The Supreme Court Holds that an Important Federal Civil Rights Law, Section 1981, Prohibits Retaliation as Well as Discrimination
By JOANNA GROSSMAN
|Tuesday, Jun. 10, 2008
An interesting case that the Supreme Court recently resolved began when Hedrick Humphries, an African-American assistant manager at a Cracker Barrel restaurant, sued his employer for firing him. Humphries alleged that he had been fired in retaliation for his complaint about a fellow assistant manager’s treatment of another African-American employee.
Ultimately, the Supreme Court took the case and was confronted with the following question: Does Section 1981, a federal civil rights law that prohibits race discrimination in contracting, protect employees like Humphries against such retaliation? The Court ruled, in CBOCS WEST, Inc. v. Humphries, that it does.
In this column, I will explain why this was clearly the right outcome – indeed, perhaps an outcome so plainly right that it needn’t ever have bothered the Court at all.
Section 1981: Providing Federal Protection Against Race Discrimination in Contracts, Including Employment Contracts
Immediately following the Civil War and the ratification of the Thirteenth Amendment to the federal constitution, Congress enacted the Civil Rights Act of 1866, a wide-ranging ban on race discrimination. Part of this Act, eventually codified as 42 U.S.C. § 1981 (“Section 1981”) addressed the problem of race discrimination in contracting. It provides that “[a]ll persons within the jurisdiction of the United States shall have the same right . . . to make and enforce contracts . . . as is enjoyed by white citizens. . . .”
As first enacted, Section 1981 was used to challenge the Black Codes used by southern states to limit the rights and opportunities of newly-freed slaves. But beyond the 1870s, the statute went largely unused for nearly a century. The Court breathed new life into Section 1981 in a series of cases, including Johnson v. Railway Express Agency, in which it held that the law applied not only to government-sponsored discrimination, but also to private discrimination, including discrimination by employers. This ruling was later codified by Congress.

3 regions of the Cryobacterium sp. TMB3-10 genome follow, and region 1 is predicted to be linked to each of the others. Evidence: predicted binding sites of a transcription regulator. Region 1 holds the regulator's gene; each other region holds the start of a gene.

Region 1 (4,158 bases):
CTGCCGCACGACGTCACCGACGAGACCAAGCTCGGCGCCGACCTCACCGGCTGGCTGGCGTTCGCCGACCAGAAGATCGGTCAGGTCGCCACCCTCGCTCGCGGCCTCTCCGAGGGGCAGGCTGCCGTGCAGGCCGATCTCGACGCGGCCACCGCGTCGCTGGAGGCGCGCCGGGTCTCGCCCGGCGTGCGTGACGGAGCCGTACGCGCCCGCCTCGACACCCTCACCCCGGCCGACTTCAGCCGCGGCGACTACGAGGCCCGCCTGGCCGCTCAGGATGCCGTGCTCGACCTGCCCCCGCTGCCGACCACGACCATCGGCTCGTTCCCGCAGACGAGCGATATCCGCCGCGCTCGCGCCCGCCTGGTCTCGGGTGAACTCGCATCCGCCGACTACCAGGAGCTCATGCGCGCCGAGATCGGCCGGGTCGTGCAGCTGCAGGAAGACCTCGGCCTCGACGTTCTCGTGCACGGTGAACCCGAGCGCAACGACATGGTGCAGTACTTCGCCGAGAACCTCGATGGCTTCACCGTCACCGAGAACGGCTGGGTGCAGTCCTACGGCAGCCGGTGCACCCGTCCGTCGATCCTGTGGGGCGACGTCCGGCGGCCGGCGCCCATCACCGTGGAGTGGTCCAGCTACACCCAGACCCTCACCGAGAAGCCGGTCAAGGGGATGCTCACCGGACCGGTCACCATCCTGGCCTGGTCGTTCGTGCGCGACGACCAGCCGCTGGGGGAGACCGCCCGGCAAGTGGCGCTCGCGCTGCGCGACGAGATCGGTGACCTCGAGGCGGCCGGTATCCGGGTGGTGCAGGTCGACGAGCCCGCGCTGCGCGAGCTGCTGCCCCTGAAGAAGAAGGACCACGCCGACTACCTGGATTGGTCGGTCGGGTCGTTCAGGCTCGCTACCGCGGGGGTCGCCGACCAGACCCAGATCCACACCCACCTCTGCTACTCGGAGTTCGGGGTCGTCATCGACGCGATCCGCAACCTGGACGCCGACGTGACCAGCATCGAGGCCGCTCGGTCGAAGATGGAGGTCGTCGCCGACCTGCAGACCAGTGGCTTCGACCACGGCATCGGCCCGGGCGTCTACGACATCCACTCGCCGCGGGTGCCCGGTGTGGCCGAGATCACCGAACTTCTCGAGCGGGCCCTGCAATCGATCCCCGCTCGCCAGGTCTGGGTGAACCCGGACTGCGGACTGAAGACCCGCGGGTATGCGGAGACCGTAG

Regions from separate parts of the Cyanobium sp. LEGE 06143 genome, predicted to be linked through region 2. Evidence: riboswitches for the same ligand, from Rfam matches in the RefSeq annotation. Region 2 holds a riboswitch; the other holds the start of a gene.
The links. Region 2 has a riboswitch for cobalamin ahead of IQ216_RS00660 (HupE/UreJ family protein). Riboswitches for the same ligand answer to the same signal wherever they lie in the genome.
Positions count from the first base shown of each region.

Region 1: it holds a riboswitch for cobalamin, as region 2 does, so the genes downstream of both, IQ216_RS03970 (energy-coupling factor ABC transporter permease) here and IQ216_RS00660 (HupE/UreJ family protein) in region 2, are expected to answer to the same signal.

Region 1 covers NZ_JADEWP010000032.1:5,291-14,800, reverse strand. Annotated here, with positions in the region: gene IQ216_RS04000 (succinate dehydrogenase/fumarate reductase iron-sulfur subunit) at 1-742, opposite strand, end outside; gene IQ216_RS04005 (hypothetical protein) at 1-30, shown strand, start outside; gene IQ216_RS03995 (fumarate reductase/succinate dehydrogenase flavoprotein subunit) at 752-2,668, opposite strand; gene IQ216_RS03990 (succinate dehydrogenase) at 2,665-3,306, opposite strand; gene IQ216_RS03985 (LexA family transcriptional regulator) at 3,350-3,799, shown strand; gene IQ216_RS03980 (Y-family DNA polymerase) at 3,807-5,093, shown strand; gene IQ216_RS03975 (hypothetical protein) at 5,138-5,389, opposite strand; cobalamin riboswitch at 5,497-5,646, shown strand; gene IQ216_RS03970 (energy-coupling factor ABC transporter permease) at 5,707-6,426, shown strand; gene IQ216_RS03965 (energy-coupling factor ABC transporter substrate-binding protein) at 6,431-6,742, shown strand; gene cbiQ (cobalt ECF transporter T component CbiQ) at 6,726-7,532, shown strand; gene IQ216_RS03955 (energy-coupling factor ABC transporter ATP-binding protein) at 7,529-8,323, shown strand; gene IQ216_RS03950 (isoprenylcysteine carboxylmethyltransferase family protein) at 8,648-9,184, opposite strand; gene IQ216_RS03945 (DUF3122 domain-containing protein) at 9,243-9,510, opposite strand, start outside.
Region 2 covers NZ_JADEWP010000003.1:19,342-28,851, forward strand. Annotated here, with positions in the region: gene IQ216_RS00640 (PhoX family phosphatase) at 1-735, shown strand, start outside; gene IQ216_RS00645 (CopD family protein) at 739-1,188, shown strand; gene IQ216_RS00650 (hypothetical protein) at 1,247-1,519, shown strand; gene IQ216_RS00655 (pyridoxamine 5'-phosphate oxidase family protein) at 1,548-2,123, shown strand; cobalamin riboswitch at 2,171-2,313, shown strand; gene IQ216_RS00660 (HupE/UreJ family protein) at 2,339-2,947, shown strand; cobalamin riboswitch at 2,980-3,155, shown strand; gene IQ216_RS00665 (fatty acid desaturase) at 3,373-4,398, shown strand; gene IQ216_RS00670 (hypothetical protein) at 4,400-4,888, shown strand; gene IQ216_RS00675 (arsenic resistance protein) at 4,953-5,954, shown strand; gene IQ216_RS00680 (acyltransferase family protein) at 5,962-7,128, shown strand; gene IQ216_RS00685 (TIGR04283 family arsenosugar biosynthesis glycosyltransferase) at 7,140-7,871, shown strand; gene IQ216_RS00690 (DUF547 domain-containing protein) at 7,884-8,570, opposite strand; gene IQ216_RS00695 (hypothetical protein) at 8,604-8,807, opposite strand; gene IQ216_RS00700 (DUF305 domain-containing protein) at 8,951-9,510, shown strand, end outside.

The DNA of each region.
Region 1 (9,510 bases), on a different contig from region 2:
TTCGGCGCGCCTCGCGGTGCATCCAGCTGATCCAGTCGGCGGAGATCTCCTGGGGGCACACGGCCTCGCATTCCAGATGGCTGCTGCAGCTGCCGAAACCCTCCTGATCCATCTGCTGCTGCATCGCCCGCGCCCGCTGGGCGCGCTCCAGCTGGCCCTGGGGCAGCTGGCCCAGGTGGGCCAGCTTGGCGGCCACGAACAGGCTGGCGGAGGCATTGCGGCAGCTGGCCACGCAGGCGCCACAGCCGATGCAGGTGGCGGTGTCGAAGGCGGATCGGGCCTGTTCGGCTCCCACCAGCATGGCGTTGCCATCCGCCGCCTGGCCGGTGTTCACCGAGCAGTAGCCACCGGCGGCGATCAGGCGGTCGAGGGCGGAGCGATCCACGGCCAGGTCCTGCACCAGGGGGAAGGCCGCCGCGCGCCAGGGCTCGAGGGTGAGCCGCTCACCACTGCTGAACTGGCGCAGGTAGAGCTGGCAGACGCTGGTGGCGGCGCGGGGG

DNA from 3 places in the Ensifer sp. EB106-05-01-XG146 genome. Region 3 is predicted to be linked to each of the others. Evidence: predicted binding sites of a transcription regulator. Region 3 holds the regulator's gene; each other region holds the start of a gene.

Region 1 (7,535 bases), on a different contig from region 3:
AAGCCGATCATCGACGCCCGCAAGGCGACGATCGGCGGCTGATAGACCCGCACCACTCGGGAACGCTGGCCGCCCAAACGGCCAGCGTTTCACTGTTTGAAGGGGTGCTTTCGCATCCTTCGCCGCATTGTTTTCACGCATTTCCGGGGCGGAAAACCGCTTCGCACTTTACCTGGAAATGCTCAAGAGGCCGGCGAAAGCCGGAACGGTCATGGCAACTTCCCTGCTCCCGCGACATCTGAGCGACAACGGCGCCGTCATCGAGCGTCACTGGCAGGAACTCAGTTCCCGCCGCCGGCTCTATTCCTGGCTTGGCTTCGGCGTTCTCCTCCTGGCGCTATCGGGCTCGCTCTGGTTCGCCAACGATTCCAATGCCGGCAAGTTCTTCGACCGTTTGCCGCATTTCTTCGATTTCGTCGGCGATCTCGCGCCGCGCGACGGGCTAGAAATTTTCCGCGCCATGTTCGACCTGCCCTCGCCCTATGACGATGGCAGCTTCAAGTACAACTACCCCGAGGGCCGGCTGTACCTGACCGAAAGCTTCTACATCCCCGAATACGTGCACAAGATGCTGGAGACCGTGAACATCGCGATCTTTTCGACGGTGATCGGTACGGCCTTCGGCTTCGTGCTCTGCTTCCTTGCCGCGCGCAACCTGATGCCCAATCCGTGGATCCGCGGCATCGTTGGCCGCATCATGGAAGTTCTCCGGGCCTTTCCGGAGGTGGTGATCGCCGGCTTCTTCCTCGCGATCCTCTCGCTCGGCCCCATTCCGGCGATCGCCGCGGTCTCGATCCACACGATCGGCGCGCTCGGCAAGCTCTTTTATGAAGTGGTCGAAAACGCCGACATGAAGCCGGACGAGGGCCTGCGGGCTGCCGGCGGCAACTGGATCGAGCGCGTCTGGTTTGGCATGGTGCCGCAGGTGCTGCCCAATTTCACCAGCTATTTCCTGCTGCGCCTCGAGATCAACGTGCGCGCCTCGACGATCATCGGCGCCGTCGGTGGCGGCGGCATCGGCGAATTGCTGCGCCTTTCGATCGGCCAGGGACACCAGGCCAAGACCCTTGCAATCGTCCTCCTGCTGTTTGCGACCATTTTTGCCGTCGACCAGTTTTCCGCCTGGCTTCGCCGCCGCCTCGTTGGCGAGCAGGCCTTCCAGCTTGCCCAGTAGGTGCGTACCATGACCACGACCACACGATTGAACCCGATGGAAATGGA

Section 1981 applies to all contracts, including those between employer and employee, and has become an important tool for employment discrimination claimants. Indeed, in recent decades, Section 1981 has been invoked more often to challenge race discrimination in employment than to challenge any other kind of contract discrimination.
During the 1980s, the Supreme Court narrowly interpreted Section 1981 twice. In General Building Contractors Association v. Pennsylvania, it held that Section 1981 could not be used to attack unintentional (“disparate impact”) discrimination. (Under Title VII, plaintiffs can challenge either intentional or unintentional discrimination.) In a second case, Patterson v. McLean Credit Union, the Court dramatically undercut Section 1981 by ruling that it only applied to contract formation. In the employment context, this meant that the statute could not be used to challenge any discrimination that occurred after an employee’s initial hire – the point when the contract was “formed” – such as harassment or wrongful discharge.
Fortunately, Patterson’s life was short. Congress overruled the Court’s restrictive interpretation of Section 1981 by statute, as part of the Civil Rights Act of 1991 (in which Congress overturned a variety of Supreme Court decisions that had undermined federal anti-discrimination laws). Section 1981 thus once again became a useful tool to challenge all forms of employment discrimination on the basis of race.